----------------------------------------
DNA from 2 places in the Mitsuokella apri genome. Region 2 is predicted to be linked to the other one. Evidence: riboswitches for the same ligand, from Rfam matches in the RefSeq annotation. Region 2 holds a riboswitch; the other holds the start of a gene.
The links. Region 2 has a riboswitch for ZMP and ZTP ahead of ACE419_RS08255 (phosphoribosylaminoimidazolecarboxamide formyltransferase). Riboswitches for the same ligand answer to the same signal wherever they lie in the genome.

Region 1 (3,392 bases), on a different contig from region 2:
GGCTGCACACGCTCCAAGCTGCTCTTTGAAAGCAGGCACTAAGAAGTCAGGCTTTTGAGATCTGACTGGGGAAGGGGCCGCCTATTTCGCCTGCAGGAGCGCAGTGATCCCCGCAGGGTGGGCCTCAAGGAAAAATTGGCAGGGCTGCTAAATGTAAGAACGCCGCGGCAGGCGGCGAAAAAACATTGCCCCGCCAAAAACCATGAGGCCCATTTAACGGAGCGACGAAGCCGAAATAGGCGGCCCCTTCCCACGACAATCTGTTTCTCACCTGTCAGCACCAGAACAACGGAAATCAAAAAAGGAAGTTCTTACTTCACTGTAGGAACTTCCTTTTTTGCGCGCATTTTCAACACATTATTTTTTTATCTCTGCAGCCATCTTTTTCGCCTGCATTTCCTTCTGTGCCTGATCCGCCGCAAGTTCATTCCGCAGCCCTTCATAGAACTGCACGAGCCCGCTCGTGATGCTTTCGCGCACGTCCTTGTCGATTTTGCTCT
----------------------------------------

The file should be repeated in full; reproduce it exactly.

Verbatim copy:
DNA from 2 places in the Mitsuokella apri genome. Region 2 is predicted to be linked to the other one. Evidence: riboswitches for the same ligand, from Rfam matches in the RefSeq annotation. Region 2 holds a riboswitch; the other holds the start of a gene.
The links. Region 2 has a riboswitch for ZMP and ZTP ahead of ACE419_RS08255 (phosphoribosylaminoimidazolecarboxamide formyltransferase). Riboswitches for the same ligand answer to the same signal wherever they lie in the genome.

Region 1 (3,392 bases), on a different contig from region 2:
GGCTGCACACGCTCCAAGCTGCTCTTTGAAAGCAGGCACTAAGAAGTCAGGCTTTTGAGATCTGACTGGGGAAGGGGCCGCCTATTTCGCCTGCAGGAGCGCAGTGATCCCCGCAGGGTGGGCCTCAAGGAAAAATTGGCAGGGCTGCTAAATGTAAGAACGCCGCGGCAGGCGGCGAAAAAACATTGCCCCGCCAAAAACCATGAGGCCCATTTAACGGAGCGACGAAGCCGAAATAGGCGGCCCCTTCCCACGACAATCTGTTTCTCACCTGTCAGCACCAGAACAACGGAAATCAAAAAAGGAAGTTCTTACTTCACTGTAGGAACTTCCTTTTTTGCGCGCATTTTCAACACATTATTTTTTTATCTCTGCAGCCATCTTTTTCGCCTGCATTTCCTTCTGTGCCTGATCCGCCGCAAGTTCATTCCGCAGCCCTTCATAGAACTGCACGAGCCCGCTCGTGATGCTTTCGCGCACGTCCTTGTCGATTTTGCTCT